Wednesday, March 17, 2004

Cross about crossing

I have a fair amount of respect for people who work as school crossing guards. The idea of putting oneself in charge of the safety of other people's children is a daunting one, as is the idea of stepping confidently into an intersection in the path of cell-phone weilding, coffee sipping, child scolding, gas-pedal slamming drivers who feel that crosswalk lines don't apply to them. I've been a good crosswalk citizen, stopping in time to give the guard and his or her hordes of kiddos free space to cross; I've been a bad crosswalk citizen, horning into the passageway to get a head start on a right turn and then feeling sheepish as kids flow around my car; and I've been a judgmental crosswalk citizen, tsking at those who barge through when little ones have clearly left the sidewalk.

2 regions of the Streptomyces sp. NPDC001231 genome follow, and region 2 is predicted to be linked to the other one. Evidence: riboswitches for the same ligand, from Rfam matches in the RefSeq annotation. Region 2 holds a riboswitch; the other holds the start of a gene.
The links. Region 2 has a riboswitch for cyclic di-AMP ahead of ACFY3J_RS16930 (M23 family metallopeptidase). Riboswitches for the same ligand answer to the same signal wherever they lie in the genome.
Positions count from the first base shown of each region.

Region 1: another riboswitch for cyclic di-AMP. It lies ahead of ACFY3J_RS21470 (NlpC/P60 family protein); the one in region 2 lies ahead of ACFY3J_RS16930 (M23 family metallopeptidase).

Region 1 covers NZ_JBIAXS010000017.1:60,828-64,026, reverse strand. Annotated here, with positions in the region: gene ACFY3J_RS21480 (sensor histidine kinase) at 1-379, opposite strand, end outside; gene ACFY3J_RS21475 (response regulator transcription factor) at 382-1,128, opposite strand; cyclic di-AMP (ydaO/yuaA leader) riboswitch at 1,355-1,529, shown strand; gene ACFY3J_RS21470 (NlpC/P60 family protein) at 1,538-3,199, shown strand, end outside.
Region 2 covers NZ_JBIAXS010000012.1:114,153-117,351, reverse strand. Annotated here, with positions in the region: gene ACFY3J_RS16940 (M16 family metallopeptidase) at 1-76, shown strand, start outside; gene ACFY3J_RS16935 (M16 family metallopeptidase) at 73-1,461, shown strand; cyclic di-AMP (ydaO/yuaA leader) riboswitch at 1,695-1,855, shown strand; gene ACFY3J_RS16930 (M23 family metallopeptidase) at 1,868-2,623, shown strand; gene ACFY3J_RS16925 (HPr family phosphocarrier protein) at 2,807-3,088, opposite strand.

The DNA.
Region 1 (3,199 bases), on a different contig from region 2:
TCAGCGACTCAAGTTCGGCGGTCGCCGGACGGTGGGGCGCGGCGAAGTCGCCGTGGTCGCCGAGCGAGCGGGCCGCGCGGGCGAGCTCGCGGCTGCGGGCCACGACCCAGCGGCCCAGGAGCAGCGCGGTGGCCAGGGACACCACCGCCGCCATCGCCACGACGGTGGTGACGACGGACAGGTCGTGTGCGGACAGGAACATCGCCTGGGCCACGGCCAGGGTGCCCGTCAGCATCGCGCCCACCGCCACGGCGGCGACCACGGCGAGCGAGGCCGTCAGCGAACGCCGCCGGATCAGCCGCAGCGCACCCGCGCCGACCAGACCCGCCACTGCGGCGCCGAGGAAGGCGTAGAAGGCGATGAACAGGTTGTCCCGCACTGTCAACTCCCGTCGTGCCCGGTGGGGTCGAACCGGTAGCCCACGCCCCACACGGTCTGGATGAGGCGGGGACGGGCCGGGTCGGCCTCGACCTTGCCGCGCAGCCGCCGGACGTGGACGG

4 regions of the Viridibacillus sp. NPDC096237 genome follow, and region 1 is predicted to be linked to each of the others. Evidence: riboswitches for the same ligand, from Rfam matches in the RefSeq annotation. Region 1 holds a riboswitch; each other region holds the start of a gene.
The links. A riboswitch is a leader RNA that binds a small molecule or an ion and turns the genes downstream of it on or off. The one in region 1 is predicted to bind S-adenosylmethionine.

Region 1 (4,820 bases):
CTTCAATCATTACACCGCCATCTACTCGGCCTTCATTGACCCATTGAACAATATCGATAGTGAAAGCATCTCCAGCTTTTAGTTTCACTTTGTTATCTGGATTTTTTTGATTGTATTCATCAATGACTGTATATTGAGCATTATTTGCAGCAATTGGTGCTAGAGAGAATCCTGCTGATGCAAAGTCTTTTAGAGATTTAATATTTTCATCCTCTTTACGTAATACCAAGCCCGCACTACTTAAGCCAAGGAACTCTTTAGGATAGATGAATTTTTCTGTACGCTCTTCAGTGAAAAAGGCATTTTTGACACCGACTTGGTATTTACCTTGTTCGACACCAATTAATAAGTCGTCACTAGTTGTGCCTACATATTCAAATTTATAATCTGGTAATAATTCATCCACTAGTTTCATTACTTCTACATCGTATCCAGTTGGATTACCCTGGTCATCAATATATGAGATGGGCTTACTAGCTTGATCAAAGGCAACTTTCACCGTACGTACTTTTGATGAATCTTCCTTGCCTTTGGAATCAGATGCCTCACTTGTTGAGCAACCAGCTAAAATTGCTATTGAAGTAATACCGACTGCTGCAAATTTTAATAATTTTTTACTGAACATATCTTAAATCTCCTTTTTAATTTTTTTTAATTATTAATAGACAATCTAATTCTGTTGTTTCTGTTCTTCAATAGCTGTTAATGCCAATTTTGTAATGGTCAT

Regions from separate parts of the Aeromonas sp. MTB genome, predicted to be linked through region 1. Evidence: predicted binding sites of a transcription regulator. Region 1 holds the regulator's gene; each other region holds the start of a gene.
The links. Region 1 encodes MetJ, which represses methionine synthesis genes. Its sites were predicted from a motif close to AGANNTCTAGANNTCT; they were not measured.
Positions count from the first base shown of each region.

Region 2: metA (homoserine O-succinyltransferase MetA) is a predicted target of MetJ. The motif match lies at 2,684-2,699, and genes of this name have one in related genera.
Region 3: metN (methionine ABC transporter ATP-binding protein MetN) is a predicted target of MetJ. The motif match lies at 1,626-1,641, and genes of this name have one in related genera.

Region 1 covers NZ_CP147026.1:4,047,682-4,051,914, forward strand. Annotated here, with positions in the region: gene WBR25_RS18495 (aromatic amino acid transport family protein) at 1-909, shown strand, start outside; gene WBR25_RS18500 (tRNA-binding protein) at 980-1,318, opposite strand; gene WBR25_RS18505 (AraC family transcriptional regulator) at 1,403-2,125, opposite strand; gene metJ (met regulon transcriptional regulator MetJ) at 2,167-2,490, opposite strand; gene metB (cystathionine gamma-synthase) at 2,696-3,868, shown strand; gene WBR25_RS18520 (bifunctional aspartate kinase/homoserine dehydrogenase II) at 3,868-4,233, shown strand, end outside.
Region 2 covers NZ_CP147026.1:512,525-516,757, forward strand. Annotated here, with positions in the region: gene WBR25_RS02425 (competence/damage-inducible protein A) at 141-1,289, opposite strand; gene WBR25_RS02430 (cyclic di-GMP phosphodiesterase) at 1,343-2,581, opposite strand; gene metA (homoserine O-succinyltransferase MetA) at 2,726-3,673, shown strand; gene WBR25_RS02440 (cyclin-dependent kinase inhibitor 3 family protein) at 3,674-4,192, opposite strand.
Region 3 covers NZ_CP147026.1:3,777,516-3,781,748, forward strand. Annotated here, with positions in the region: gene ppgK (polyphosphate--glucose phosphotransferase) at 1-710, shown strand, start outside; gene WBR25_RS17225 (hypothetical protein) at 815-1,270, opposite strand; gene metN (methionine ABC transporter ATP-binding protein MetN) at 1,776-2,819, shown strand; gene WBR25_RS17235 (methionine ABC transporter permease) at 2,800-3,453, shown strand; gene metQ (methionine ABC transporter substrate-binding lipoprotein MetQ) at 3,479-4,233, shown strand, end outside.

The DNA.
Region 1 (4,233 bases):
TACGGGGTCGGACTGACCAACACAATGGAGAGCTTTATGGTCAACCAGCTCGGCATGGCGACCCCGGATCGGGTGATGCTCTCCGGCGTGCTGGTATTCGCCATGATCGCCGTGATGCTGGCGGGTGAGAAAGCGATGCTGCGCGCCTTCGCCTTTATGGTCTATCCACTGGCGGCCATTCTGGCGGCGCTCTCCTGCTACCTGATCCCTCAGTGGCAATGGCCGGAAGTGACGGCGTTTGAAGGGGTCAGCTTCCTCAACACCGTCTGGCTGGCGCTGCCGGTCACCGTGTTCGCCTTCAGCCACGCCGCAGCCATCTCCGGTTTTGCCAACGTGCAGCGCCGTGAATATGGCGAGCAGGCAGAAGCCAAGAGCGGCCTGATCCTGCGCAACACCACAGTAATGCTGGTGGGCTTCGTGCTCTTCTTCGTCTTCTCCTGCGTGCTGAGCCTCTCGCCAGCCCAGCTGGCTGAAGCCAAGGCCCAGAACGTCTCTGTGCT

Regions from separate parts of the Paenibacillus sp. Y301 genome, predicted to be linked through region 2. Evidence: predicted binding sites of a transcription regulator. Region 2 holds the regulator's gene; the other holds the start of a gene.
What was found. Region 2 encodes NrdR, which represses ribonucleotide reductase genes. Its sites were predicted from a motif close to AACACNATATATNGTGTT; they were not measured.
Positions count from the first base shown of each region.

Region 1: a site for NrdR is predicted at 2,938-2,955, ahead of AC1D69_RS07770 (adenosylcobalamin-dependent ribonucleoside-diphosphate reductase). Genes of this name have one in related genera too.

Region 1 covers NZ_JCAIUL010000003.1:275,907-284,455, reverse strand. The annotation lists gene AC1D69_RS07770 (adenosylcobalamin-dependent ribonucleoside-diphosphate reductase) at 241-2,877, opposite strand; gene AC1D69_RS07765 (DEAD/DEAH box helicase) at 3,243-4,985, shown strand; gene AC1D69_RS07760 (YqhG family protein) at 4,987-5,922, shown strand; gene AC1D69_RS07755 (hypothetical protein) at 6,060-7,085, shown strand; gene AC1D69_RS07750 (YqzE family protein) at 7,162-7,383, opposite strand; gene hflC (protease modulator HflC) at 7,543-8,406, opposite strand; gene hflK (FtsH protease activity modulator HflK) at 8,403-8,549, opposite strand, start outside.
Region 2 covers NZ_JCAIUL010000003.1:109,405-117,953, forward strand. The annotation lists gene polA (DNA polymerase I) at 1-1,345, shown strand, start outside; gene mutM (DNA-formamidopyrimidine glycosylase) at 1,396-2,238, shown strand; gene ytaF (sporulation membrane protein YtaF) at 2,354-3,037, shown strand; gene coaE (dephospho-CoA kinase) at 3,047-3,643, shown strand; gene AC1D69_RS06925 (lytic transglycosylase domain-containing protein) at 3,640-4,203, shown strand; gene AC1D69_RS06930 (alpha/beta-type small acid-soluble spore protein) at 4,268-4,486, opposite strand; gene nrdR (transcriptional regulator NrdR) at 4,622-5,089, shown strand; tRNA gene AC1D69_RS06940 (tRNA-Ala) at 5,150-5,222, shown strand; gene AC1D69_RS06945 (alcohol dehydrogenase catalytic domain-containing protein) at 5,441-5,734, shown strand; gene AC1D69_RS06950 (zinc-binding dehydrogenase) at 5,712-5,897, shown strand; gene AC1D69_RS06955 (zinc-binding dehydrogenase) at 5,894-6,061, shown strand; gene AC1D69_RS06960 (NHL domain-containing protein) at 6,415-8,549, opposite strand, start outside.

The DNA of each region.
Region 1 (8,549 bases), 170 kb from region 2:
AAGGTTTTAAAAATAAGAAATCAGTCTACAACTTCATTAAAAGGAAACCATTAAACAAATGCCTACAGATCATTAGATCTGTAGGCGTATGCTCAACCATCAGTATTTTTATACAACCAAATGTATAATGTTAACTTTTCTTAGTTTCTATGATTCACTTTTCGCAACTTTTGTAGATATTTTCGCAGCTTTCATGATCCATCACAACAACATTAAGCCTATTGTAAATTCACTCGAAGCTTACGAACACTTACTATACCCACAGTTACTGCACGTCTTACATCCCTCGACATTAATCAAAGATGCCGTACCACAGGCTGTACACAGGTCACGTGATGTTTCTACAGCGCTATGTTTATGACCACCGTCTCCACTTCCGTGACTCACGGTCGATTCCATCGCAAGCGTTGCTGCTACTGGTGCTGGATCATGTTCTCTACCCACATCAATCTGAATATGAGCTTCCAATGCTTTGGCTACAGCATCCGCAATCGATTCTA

So I value a good crossing guard, I really do, and I wish them luck in a stressful job. But I gotta say, the old fellow who's crossing kids at the corner between my children's schools is really starting to get on my nerves. It's a busy intersection, and about the only hope a left-turner has of getting through in this lifetime is to turn on the green arrow -- which the city has thoughtfully provided, presumably in the realization that it's an absolute necessity. Apparently, though, they forgot to tell this crossing guard, who refuses to wait for the light to actually turn green and instead insists on crossing kids during that little sliver of green-arrow time, effectively blocking left-turning traffic for minutes or maybe hours, the way it feels sometimes. I don't understand why he thinks this okay -- the "walk/don't walk" sign still says "don't" when he's doing it -- but he's sure of himself, alright, to the point of yelling at drivers and banging on their cars as though they were trying to run a red light. I'm about ready to call the city and lodge a complaint about this -- because he's clogging an already congested street, because it's dangerous to cross kids when cars have a reasonable expectation of having the right of way, because his attitude ticks me off -- but I don't want to fall afoul of any sort of crossing guard union. Every now and then I need to cross the street, too.

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